“It’s important that all of us come together and figure out what is fair for each other,” explained Omar Montgomery, Aurora Branch President of the NAACP. “And, if one of us gets elected, how do we also champion their values as well?”
Currently, Colorado’s congressional delegation only has one non-white member — Joe Neguse, who is the son of Eritrean refugees. The Colorado legislature has more racial diversity, although it’s not fully reflective of the state’s makeup. 14 of its members are Latino, which is still below their 21 percent share of the state population, eight lawmakers are Black, and one is Palestinian.
Leaders in the African American community are also trying to get the word out on redistricting; Montgomery was recently one of a number of guests invited to talk about redistricting on a podcast hosted by community activist Jeff Fard, better known as Brother Jeff.
Montgomery told Fard the NAACP is encouraging people to make their views known to the Commissions. “We told our community to attend these meetings, have a voice in these meetings, know the issues, get with your local officials if you haven't seen the maps.”
After spending about an hour on the show, Montgomery stepped outside onto Welton Street, in the historic heart of Denver’s Five Points neighborhood. When he first moved to Denver and asked people where the black community was in the town, they pointed him here.
“People were telling me about the history” when Black workers settled in the area, making it a cultural hub for musicians and entertainers. “They all used to perform here and live right here in Five Points,” he recalled. “And there was a time that Black people couldn't even live in Park Hill. So as Black people began to grow in this city, then they began to move east towards Park hill. And there's a rich history there.”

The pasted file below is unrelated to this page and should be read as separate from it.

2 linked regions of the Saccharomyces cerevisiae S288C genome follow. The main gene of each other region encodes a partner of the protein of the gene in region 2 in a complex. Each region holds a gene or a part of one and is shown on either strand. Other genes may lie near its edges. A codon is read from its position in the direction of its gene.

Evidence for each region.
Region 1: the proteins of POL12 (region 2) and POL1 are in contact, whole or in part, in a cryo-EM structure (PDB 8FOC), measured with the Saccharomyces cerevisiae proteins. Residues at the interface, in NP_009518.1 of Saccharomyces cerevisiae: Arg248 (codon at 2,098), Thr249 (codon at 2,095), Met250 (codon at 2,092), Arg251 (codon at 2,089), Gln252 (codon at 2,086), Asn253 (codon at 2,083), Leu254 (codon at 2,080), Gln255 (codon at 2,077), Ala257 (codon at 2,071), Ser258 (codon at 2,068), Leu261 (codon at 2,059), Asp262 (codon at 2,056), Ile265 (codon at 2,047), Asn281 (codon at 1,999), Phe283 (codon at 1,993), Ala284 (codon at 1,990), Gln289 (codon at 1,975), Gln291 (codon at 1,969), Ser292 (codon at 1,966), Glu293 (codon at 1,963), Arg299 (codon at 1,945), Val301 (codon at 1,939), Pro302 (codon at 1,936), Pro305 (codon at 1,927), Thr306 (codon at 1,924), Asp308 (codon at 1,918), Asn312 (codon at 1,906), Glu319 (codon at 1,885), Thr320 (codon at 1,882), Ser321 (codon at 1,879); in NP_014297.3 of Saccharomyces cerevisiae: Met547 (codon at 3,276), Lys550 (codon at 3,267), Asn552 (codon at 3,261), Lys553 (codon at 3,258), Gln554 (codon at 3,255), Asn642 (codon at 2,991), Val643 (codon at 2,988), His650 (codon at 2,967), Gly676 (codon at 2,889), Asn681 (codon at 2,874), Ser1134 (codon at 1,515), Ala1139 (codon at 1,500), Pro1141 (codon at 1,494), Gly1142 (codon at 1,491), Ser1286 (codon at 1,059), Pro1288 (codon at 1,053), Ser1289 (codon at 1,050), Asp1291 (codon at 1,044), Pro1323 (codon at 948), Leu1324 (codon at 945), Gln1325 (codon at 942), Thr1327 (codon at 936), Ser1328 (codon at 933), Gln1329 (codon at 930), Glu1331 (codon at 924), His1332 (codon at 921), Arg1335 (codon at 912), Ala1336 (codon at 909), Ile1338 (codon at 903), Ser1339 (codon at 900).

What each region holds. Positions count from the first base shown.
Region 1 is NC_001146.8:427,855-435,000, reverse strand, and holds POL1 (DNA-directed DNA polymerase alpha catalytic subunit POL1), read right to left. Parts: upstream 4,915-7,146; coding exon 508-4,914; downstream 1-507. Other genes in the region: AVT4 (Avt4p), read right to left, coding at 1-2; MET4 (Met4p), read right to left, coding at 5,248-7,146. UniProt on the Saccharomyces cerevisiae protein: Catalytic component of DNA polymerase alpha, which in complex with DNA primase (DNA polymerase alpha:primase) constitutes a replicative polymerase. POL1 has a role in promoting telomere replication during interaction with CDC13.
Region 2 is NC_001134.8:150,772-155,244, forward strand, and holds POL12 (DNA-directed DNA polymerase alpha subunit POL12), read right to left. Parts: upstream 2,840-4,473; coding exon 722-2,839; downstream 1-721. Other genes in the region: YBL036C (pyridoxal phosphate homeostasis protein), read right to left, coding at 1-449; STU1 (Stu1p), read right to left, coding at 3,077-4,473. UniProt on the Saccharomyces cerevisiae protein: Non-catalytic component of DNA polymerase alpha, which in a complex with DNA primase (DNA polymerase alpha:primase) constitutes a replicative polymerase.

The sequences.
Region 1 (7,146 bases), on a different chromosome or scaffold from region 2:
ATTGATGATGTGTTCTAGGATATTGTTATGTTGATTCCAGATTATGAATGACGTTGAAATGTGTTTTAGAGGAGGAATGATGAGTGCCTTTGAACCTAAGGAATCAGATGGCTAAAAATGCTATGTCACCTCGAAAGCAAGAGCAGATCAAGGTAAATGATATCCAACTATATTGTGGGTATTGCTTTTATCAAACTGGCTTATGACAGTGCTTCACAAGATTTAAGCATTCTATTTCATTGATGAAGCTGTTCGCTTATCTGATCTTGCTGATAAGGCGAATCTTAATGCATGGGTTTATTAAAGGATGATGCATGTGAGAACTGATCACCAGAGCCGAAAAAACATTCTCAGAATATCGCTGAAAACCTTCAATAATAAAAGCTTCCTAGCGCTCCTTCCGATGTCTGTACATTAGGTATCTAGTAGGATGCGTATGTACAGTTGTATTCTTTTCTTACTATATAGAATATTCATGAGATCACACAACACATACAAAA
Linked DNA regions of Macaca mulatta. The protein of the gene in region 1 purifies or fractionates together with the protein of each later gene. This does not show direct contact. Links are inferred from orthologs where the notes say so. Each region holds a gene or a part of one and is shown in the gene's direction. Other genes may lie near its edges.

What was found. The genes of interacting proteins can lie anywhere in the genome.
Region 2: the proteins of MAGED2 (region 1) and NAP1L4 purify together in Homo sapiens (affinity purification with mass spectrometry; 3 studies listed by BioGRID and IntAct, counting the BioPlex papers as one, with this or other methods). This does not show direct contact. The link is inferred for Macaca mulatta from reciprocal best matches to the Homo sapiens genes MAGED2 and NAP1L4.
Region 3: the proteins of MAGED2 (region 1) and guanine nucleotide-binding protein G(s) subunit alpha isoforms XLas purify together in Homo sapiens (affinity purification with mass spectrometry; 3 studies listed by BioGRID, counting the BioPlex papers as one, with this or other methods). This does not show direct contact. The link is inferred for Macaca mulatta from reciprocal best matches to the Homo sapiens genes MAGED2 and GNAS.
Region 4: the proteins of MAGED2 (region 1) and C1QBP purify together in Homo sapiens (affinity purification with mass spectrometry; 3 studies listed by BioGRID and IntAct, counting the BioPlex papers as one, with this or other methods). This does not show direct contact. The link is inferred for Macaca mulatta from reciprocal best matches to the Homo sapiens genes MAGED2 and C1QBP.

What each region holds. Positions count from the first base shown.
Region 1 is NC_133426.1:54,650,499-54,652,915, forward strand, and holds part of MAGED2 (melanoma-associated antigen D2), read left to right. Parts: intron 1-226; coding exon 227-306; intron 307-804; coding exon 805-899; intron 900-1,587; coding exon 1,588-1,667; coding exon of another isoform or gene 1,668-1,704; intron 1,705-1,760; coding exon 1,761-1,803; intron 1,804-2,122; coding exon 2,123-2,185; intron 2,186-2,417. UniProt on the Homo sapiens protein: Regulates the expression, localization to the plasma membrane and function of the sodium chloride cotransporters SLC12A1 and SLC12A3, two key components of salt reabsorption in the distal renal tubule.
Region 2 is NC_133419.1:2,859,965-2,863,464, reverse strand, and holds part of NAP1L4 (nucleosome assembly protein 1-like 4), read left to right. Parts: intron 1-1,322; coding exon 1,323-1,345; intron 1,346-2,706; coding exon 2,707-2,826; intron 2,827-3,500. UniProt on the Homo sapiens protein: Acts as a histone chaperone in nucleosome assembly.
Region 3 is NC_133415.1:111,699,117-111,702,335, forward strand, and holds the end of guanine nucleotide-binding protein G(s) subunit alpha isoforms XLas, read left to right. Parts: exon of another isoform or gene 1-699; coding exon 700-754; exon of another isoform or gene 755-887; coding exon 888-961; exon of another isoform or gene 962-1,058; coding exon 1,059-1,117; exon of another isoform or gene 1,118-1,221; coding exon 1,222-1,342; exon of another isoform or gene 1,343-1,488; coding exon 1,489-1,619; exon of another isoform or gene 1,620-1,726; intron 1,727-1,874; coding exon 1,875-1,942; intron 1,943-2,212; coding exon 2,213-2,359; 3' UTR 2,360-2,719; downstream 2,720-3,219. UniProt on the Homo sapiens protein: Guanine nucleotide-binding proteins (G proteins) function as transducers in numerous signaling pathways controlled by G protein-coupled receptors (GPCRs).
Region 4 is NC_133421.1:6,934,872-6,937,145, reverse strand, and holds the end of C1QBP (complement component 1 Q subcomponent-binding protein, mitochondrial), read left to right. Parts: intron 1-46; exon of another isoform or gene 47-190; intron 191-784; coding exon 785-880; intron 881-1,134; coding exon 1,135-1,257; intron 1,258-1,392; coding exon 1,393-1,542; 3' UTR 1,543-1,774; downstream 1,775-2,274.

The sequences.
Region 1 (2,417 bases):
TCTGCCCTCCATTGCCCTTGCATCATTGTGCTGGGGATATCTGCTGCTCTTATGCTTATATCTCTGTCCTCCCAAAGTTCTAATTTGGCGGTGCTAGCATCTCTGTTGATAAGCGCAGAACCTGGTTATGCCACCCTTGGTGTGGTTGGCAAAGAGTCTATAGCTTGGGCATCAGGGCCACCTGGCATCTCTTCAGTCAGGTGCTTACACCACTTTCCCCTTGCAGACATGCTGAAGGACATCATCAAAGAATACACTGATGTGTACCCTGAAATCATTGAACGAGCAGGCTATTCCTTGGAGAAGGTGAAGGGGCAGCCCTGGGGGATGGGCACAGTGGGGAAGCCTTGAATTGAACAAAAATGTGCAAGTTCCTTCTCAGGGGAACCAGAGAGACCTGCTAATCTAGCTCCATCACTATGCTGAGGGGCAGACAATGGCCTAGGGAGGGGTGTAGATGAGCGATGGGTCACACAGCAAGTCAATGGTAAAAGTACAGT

The proposed statehouse maps would make a major change to this part of town, by splitting the two historic Black neighborhoods of Park Hill and Five Points into different districts. Montgomery worries about what will happen if the community is broken up. The way he sees it, the current maps have led to a good level of representation at the statehouse and congressional level.
“We would like for things to stay pretty much where they’re at — maybe some minor changes — because we’re beginning to see the fruits of that labor of people representing us and representing our values. And it seems like some things are getting done,” he said.
What effect will this input have?
When their first maps came out, the Redistricting Commissions’ nonpartisan staff acknowledged they didn't reflect the various communities of interest — and communities of color — in the state, in part because they were waiting for final census data.
And the process is designed to keep the door wide open for people to champion their communities.
“I don't think that the preliminary map represents ideas that are fully baked around people that have been historically underrepresented and sometimes excluded from our democracy,” said Amanda Gonzales, executive director of Common Cause in Colorado.
For Gonzalez, it’s about fairness and making sure the maps are truly reflective of communities.”If you look at your hometown on that map, does it feel accurate? Are you like, ‘Yeah, that’s where my people live.’ Or are you cut in half?”
Gonzalez is expecting the draft maps to change now that the Census Bureau has released district level results and the commission has held public hearings all across the state. A new map should be released soon.
Whether the final maps give minority communities the power to have equitable representation remains to be seen. But leaders say they’ll continue to speak out and try to get people engaged.
And if it doesn't go their way, they've learned one lesson: the importance of beginning their outreach as early as possible the next time Colorado goes through the redistricting process ten years from now.